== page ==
Sc Runoffs: Gop Education Race; Democratic Us Senate Nod

FILE - Palmetto State Teachers Association Executive Director Kathy Maness speaks to a South Carolina Senate subcommittee on Feb. 2, 2022, in Columbia, S.C. Six Republicans and three Democrats seek the nominations from their parties for the open state education superintendent seat highlight the ballot for the South Carolina primaries in the upcoming June 2022 election. (AP Photo/Jeffrey Collins, File)
FILE - Palmetto State Teachers Association Executive Director Kathy Maness speaks to a South Carolina Senate subcommittee on Feb. 2, 2022, in Columbia, S.C. Six Republicans and three Democrats seek the nominations from their parties for the open state education superintendent seat highlight the ballot for the South Carolina primaries in the upcoming June 2022 election. (AP Photo/Jeffrey Collins, File)
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COLUMBIA, S.C. (AP) — South Carolina's primaries end Tuesday with only two statewide runoffs, one for each party.

Republicans will choose their candidate for the open Education Superintendent office, while Democrats choose their nominee for U.S. Senate to take on incumbent Tim Scott as he seeks a second full term.

There also are six state House runoffs. Only one involves incumbents. Democratic Reps. Roger Kirby and Cezar McKnight were drawn through redistricting into the same district that stretches across three counties but is centered in Williamsburg County.

EDUCATION SUPERINTENDENT

The Republican runoff for education superintendent is between the first-place finisher with grassroot support from teachers and educators and the better financed second-place finisher with support from the party establishment.

Palmetto State Teachers Association Executive Director Kathy Maness won 31% of the vote in the six candidate race on June 14, while conservative think tank CEO Ellen Weaver finished second with 23%. A candidate needs a majority of the vote to avoid a runoff.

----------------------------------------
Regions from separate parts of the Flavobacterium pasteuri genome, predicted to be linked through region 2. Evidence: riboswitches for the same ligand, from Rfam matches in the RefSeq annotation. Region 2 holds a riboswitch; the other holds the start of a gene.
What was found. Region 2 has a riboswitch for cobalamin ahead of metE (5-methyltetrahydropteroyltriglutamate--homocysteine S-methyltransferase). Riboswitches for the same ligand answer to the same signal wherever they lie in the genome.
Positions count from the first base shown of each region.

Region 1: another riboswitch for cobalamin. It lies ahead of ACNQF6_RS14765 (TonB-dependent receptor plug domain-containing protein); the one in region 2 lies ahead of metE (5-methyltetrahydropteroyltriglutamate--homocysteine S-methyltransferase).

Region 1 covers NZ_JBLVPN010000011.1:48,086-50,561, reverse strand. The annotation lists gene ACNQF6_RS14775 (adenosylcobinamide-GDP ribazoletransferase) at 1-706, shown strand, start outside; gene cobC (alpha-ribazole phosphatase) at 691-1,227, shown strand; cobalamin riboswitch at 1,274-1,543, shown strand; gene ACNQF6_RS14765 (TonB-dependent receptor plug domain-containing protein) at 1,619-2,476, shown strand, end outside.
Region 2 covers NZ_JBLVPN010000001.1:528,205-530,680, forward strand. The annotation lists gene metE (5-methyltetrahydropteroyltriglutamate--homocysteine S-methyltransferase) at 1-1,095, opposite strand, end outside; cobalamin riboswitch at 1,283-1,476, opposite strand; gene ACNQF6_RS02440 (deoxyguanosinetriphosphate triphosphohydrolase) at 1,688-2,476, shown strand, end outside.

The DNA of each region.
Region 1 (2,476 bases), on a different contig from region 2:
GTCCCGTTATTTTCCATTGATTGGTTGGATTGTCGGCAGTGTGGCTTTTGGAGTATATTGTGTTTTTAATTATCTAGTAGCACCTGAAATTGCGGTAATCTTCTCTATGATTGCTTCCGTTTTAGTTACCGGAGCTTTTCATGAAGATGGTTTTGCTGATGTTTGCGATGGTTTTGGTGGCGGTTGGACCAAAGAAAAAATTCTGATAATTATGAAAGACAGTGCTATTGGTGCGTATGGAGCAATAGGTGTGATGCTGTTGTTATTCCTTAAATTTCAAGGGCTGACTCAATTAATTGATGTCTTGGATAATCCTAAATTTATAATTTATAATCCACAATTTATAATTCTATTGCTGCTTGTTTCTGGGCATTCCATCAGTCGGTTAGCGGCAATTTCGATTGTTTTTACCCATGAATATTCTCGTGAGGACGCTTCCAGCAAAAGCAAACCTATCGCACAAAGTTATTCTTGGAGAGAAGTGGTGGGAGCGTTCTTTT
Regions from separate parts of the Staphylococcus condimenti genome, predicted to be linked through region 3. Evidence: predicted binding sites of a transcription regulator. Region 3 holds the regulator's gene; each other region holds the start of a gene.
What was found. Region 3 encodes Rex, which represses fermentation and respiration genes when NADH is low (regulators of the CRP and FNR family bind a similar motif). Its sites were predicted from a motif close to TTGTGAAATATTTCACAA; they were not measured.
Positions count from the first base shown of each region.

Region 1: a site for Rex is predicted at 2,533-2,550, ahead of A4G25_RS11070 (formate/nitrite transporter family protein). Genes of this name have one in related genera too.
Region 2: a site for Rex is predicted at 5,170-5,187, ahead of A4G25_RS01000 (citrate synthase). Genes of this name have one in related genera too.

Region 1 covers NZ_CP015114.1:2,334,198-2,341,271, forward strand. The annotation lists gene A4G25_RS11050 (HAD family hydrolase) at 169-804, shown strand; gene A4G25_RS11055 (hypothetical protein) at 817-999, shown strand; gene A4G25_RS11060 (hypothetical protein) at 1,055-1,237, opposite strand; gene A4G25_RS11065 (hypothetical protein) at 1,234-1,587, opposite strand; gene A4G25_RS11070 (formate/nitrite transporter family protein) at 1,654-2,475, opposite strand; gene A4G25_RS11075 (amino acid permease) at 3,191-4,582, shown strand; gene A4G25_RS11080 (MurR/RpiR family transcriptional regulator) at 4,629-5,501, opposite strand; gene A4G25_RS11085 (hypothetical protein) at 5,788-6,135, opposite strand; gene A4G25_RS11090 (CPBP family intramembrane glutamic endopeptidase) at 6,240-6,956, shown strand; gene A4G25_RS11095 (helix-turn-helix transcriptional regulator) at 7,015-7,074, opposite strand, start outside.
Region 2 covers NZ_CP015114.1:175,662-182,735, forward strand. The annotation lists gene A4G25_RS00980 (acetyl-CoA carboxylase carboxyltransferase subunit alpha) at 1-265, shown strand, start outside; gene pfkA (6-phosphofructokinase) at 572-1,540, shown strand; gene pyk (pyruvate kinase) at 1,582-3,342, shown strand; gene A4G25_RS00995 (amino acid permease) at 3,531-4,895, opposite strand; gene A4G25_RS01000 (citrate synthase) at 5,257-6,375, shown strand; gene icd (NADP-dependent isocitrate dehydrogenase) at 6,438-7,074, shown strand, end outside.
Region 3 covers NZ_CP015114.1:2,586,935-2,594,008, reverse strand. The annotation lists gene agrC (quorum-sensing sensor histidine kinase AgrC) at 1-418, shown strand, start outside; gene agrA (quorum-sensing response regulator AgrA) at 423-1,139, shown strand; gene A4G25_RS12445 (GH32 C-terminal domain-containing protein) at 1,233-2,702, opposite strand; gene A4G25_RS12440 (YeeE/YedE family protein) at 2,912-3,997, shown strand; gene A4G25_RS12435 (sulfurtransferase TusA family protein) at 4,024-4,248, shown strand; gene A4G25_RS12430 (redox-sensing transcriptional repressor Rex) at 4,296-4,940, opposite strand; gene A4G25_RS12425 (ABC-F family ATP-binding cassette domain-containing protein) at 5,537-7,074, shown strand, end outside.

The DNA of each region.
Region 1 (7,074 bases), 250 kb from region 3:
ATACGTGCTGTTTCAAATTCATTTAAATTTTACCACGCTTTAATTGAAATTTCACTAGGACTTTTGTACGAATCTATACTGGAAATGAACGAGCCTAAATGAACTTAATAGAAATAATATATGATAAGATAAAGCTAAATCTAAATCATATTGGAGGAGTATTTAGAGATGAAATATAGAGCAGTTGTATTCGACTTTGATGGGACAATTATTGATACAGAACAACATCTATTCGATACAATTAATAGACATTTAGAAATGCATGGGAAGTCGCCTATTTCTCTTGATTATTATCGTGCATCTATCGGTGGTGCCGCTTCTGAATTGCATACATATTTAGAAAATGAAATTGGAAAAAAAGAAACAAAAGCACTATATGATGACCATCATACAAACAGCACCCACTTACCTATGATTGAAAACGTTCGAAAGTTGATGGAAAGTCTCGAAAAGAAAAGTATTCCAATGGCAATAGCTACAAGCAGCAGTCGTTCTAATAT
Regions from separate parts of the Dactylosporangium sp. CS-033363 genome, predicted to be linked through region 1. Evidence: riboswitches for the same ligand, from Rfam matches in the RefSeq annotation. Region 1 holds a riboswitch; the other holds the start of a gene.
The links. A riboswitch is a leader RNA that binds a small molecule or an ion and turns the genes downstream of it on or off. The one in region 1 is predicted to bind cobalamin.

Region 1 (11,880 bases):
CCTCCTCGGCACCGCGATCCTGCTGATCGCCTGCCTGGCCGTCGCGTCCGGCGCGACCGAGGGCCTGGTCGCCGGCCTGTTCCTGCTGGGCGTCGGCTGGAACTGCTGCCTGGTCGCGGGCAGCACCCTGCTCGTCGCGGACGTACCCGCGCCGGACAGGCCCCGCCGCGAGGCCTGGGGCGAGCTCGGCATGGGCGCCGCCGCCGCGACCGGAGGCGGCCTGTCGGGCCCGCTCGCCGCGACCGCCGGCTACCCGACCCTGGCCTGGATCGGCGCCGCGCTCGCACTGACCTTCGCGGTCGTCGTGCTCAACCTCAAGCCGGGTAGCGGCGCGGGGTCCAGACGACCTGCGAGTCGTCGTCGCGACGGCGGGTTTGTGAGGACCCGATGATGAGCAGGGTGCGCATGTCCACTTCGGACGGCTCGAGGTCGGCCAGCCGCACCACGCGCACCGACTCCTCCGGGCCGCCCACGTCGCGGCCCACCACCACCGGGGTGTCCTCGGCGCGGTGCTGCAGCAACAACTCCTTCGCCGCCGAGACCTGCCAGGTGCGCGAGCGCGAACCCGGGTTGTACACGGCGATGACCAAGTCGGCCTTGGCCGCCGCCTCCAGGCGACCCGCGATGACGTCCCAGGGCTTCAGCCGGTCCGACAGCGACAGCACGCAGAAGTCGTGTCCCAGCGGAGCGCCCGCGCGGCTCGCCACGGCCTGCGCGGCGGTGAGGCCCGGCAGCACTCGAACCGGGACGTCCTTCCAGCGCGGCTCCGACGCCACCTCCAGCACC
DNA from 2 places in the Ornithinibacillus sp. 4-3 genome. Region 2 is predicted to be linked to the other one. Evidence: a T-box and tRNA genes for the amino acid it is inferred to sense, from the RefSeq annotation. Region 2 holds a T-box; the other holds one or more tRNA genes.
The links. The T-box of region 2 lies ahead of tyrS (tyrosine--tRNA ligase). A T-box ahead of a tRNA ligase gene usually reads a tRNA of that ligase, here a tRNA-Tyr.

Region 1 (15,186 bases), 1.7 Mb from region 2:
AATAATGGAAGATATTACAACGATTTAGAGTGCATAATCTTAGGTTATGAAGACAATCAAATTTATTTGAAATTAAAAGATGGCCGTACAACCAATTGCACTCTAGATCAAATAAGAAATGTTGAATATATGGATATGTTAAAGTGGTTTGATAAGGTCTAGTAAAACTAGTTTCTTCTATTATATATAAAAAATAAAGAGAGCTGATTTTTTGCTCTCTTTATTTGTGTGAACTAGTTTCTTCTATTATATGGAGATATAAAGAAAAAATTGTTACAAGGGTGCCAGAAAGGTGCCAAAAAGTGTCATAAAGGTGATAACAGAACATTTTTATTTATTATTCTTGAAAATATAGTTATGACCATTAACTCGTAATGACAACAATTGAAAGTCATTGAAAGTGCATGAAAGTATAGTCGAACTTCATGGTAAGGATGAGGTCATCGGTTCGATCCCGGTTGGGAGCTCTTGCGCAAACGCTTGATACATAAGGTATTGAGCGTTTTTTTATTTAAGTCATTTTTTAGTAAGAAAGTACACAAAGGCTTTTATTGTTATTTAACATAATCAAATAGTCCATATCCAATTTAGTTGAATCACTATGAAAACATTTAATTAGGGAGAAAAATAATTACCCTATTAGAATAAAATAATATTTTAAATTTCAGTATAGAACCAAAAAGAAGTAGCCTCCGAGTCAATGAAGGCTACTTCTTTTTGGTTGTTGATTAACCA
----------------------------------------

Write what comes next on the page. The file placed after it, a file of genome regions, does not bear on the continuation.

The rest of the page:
Maness secured one big endorsement. Republican Education Superintendent Molly Spearman, leaving the job after eight years, threw her support behind Maness, saying she has been a teacher, knows what goes on in schools and is familiar with the legislative process.

Spearman had a similar career track and sometimes disagreed with other Republican leaders, especially on issues such as whether local districts should be able to mandate masks to protect against COVID-19.

Many other Republican leaders are backing Weaver, who also spent time as chairwoman of the South Carolina Education Oversight Committee.

Weaver has raised more money — $327,000 to Maness' $115,000 — but faces another hurdle thanks to a new South Carolina law requiring education superintendents to have at least a master's degree. Weaver doesn't have one, but started a program in April. Election officials said there is no precedent for what happens if she wins in November without an advanced degree. Maness meets the qualification.

Tuesday's runoff winner will face Democrat Lisa Ellis, a high school English teacher who founded the group SC for Ed on social media. Hundreds of teachers joined the group, calling for education improvements and higher pay and better treatment for teachers. The group brought 10,000 people to rally at the Statehouse, one of the biggest crowds of the past 20 years.

Ellis has raised just under $15,000, according to state campaign finance reports, but won the three-way Democratic primary without a runoff.

STATE HOUSE

McKnight and Kirby basically get to run primary night over again, but this time the winner likely returns to the Statehouse because no Republicans filed to run in the general election.

McKnight won on June 14 by seven votes out of the 5,557 cast. A third candidate threw the race into a runoff.

McKnight has represented much of the district for eight years from its anchor of Kingstree, but dwindling population in South Carolina's rural areas drew Kirby into the district when new lines were approved this year. Kirby is from Lake City and has been in the House as long as McKnight.

In the other five South Carolina House races, four Republican runoffs and one involving Democrats will decide nominees for open seats already controlled by their parties.

Six Republican House incumbents lost primary races earlier this month and a seventh Democratic incumbent lost after her district was combined with another House member. About a dozen of the 124 members of the House also aren't running for reelection.

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Follow Jeffrey Collins on Twitter at https://twitter.com/JSCollinsAP.